0
$\begingroup$

Given Data in the problem & notation convenstions

  1. We have 3 rotation vectors called $\vec{\theta_1},\vec{\theta_2},\vec{\theta_3}$, magnitude of these vectors will give you angle of rotation

  2. We also have a vector as our initial direction $\vec{v}$

  3. $^$ represents unit vector. For example $\hat{\theta_1} $, $\hat{\theta_2} $, $\hat{\theta_2} $, $\hat{v},\hat{\Omega} $, represents unit vectors. And $ | \hspace{.1cm} | $ represents the magnitude of the vector

  4. Let us define a sequence of rotations as follows(call it "OPERATION #1")

    1. Rotate $\hat{v}$ around vector $\hat{\theta_1} $ with an angle $|\vec{\theta_1}|$ to get new orientation for $\hat{v}$ called $ V_1$.
    2. Rotate $ V_1 $ around vector $\hat{\theta_2} $ with an angle $|\vec{\theta_2}|$ to get new orientation for $ V_1 $ called $V_2$
    3. Rotate $V_2$ around vector $\hat{\theta_3} $ with an angle $|\vec{\theta_3}|$ to get new orientation for $ V_2 $ called $V_3$
  5. Let us define another sequence of rotations as follows(call it "OPERATION #2")

    1. Find the resultant vector called $\vec{\Omega}$ from $\vec{\theta_1},\vec{\theta_2},\vec{\theta_3}$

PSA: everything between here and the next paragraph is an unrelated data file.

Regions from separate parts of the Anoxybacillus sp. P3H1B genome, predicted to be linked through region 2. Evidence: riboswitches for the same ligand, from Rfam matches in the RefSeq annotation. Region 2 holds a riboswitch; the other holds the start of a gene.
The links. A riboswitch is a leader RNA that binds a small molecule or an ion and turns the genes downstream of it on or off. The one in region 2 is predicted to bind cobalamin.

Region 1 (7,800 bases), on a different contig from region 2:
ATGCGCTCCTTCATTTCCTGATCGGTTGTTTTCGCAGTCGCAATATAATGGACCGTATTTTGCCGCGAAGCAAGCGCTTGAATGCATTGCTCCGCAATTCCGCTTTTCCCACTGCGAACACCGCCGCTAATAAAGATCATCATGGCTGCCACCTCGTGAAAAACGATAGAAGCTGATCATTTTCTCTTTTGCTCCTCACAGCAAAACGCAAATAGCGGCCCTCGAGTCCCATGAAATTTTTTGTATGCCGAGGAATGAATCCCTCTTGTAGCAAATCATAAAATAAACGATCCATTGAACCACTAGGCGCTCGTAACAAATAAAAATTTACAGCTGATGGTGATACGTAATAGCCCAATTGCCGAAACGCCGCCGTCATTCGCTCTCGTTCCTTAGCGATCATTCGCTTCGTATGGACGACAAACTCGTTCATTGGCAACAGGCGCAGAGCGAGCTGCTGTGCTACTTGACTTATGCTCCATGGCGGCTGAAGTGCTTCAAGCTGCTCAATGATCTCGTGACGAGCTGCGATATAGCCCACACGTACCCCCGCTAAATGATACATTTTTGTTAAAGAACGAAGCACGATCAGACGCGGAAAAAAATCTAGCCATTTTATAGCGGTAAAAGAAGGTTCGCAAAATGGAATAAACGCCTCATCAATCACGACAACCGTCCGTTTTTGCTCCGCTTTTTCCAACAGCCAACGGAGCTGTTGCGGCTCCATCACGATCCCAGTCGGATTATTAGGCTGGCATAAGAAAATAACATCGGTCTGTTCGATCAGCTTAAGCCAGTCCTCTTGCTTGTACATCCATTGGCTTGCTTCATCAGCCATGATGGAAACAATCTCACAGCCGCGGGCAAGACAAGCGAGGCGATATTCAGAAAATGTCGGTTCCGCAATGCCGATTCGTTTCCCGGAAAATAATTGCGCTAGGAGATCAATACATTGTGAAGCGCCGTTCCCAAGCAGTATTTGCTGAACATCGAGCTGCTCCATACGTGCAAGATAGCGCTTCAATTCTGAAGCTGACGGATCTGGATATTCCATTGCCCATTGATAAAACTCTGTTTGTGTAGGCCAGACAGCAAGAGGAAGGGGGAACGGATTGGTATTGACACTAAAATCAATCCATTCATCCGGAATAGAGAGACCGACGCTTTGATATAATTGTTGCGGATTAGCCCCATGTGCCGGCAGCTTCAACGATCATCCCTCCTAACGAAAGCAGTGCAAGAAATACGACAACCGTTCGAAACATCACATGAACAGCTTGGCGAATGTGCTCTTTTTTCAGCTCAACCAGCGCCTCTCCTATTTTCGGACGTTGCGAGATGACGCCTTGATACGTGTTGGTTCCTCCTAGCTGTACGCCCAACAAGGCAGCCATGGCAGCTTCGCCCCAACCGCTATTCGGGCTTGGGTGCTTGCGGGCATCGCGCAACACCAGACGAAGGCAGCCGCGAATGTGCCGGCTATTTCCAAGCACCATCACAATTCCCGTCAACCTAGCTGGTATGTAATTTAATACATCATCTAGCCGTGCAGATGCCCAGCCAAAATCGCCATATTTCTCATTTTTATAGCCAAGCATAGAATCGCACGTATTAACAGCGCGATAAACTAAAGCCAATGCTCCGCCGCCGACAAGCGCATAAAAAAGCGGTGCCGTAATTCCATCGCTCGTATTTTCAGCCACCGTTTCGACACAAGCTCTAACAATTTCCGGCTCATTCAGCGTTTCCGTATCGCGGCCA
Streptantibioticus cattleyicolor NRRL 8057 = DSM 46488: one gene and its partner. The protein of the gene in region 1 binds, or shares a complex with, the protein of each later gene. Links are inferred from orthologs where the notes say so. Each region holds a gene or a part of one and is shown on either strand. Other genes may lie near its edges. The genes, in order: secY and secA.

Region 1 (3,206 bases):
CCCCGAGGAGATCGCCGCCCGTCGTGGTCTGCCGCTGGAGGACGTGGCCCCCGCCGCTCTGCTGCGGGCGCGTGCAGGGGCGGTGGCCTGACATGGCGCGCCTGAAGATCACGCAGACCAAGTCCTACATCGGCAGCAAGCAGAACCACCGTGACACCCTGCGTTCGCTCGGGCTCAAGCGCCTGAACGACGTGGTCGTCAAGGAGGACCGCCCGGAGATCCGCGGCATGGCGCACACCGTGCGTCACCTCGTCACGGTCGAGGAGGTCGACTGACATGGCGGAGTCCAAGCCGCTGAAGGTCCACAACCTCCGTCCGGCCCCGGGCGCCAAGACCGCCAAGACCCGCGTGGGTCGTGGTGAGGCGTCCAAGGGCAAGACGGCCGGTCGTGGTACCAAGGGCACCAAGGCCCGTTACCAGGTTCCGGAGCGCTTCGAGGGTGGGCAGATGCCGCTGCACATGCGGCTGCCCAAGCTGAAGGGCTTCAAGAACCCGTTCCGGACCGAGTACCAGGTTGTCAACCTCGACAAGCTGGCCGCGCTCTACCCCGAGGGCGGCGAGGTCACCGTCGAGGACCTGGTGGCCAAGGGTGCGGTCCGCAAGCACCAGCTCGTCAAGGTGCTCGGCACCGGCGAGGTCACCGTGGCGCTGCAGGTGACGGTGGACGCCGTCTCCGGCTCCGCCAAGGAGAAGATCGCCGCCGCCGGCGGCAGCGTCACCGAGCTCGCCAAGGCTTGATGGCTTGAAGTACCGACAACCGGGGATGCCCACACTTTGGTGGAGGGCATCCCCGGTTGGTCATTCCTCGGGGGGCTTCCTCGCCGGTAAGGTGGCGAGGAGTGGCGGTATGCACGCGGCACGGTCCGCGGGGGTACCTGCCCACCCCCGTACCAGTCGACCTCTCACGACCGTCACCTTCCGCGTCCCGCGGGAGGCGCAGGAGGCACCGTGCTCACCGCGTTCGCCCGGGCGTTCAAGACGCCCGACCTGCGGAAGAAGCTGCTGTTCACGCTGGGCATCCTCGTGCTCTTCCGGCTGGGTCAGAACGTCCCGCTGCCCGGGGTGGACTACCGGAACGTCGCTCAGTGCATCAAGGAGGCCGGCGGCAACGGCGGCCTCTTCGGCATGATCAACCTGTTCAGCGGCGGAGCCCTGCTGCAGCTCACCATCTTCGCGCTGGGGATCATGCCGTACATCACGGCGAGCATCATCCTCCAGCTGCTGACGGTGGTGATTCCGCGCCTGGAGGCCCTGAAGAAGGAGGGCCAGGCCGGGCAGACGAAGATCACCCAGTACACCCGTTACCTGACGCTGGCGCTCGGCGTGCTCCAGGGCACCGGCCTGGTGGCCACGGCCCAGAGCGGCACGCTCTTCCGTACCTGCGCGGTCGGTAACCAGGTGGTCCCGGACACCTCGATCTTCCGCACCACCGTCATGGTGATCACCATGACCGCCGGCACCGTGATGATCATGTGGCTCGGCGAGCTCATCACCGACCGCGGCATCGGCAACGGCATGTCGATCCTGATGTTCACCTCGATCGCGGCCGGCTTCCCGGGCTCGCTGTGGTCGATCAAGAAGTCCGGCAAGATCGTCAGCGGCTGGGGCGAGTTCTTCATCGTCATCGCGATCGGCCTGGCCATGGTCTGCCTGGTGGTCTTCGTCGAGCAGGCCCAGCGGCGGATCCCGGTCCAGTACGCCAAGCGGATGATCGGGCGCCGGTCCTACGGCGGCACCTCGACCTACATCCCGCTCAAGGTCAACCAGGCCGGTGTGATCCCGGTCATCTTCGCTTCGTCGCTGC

2. Rotate $\hat{v}$ around vector $\hat{\Omega} $ with an angle $|\vec{\Omega}|$ to get new orientation for $\hat{v}$ called $ \psi$.

Question

  1. Can we say "OPERATION #1" and "OPERATION #2" does the same final rotation to $\hat{v}$? In other words can we say $ \psi=V_3$ ? If so how do we prove it mathematically?
$\endgroup$
1
$\begingroup$

The answer is affirmative. There are infinitely many solutions. The solution set of $\hat\Omega$ is the unit circle bisecting $\hat v$ and unit vector $\psi$. A unit vector $\hat x$ on unit circle is described by $$(\hat v-\psi)\cdot \hat x = 0.$$ The residue of the orthogonal projection of $\hat v$ and $\psi$ on $\hat x$ are respectively $$\vec a = \hat v-\hat x (\hat x\cdot\hat v),$$ and $$\vec b = \psi-\hat x (\hat x\cdot\psi).$$ The cosine of the angle $\Omega$ of rotation is $$\cos(\Omega) = \hat a\cdot\hat b.$$

$\endgroup$

Your Answer

By clicking “Post Your Answer”, you agree to our terms of service, privacy policy and cookie policy

Not the answer you're looking for? Browse other questions tagged or ask your own question.